PITTSBURGH -- The Pirates entered the final day before the last full month of the season eight games under .500 -- a season-high 10 games out of first place -- after losing 13 of their last 18 games."We've been grinding the whole time. We're not giving in any games," catcher
PITTSBURGH -- The Pirates entered the final day before the last full month of the season eight games under .500 -- a season-high 10 games out of first place -- after losing 13 of their last 18 games.
"We've been grinding the whole time. We're not giving in any games," catcher Chris Stewart said after a 17-3 loss to the Cubs on Wednesday. "We're coming out trying to win every single ballgame. Just hasn't been going our way."
That competitive attitude will not change. But realistically, the Pirates will spend September looking toward 2018. They've already taken steps in that direction, letting setup man Juan Nicasio go to the Phillies after placing him on irrevocable outright waivers.
So, what can the Pirates attempt to accomplish down the stretch? Consider that the first of many questions they must answer.
Start from the top. General manager Neal Huntington and manager Clint Hurdle have club options for next season that have not yet been picked up. Will they be back?
Their current rotation is set to return next season, while Tyler Glasnow and Steven Brault will make some September starts. Can Gerrit Cole finish an up-and-down season on a high note, reassuring fans that he can be a top-of-the-rotation arm next year? Will Ivan Nova get some rest and finish strong?
How will Jameson Taillon, Chad Kuhl and Trevor Williams hold up at the end of their first full big league seasons? The Pirates must decide where their young arms best fit. Is Kuhl a starter or reliever? Has Williams' performance given him an edge heading into next year? It seems unlikely that they will call up prospect Nick Kingham, but he will be out of Minor League options next season. What role will he play?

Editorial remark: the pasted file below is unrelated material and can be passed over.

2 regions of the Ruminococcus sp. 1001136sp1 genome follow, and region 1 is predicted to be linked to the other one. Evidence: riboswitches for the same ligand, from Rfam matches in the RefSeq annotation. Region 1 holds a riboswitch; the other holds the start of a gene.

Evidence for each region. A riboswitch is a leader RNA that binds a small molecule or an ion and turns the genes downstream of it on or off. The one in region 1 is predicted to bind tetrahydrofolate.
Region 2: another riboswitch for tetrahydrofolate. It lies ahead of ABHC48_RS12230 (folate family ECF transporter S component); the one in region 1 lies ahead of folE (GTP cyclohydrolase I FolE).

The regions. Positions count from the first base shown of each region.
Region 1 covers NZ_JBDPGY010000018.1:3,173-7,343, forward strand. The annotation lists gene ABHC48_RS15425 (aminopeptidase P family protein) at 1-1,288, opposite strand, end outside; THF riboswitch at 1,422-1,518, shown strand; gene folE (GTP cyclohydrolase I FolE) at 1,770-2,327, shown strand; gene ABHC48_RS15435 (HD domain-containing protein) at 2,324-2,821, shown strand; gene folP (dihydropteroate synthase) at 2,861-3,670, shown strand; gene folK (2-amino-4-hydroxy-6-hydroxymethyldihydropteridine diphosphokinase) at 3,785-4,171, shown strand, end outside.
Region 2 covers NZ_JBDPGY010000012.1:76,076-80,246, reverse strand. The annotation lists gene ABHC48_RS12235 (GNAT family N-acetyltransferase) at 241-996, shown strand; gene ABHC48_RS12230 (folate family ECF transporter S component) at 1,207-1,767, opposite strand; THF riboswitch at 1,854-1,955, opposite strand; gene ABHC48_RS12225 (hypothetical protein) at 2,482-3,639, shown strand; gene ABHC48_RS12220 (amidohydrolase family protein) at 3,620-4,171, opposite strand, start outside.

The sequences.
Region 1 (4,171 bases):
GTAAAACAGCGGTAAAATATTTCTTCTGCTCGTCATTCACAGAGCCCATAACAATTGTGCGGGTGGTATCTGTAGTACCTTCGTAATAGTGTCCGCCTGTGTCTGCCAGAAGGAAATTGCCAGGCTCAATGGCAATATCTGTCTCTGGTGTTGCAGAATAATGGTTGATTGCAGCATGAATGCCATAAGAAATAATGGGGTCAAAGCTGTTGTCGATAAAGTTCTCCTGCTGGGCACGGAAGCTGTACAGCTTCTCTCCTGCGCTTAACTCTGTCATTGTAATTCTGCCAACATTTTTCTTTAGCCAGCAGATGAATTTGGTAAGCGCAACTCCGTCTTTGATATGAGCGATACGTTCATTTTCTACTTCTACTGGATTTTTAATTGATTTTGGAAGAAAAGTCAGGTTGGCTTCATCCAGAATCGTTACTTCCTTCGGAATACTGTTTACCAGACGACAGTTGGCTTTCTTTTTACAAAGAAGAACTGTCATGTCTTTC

The Pirates dropped Nicasio with the intent to use younger and/or controllable pitchers in high-leverage situations down the stretch, Huntington said. So expect to see a lot of George Kontos (when he's healthy), Dovydas Neverauskas, Edgar Santana and A.J. Schugel in front of Felipe Rivero.
The Pirates view Neverauskas and Santana as future back-end-of-the-bullpen arms. Will that future begin next year? It would help if Daniel Hudson, under contract for $5.5 million next year, carves out a role for himself. After Hudson took a step back this year, they could use some certainty in the 'pen heading into next spring.
Health may not seem like a priority for a team evaluating its future options, but it is important for Gregory Polanco, Adam Frazier and Francisco Cervelli to return. It's particularly critical for Polanco, who will be expected to take a step forward next year, to enter the offseason healthy.
Which catcher will back up Cervelli? Elias Diaz, 26, will be out of Minor League options next season, making him the likely choice. Stewart has a $1.5 million club option for 2018, but owns a meager .446 OPS on the year. Is Diaz ready to play every day if Cervelli gets hurt again? September may be a good time to find out.
Which young players will step forward and join Sean Rodriguez and Frazier on the bench next year? First baseman/outfielder Jose Osuna, infielder Max Moroff and outfielder Jordan Luplow may receive more playing time to help answer that question.
Finally, keep an eye on two of the season's bright spots. Rookie first baseman Josh Bell is developing into a middle-of-the-order hitter in his first full year, slashing .306/.377/.538 since the beginning of July. Andrew McCutchen found his MVP-level form in June and July then faltered in August. How will he finish? And will the Pirates commit to bringing him back?
Adam Berry has covered the Pirates for MLB.com since 2015. Follow him on Twitter and Facebook and read his blog.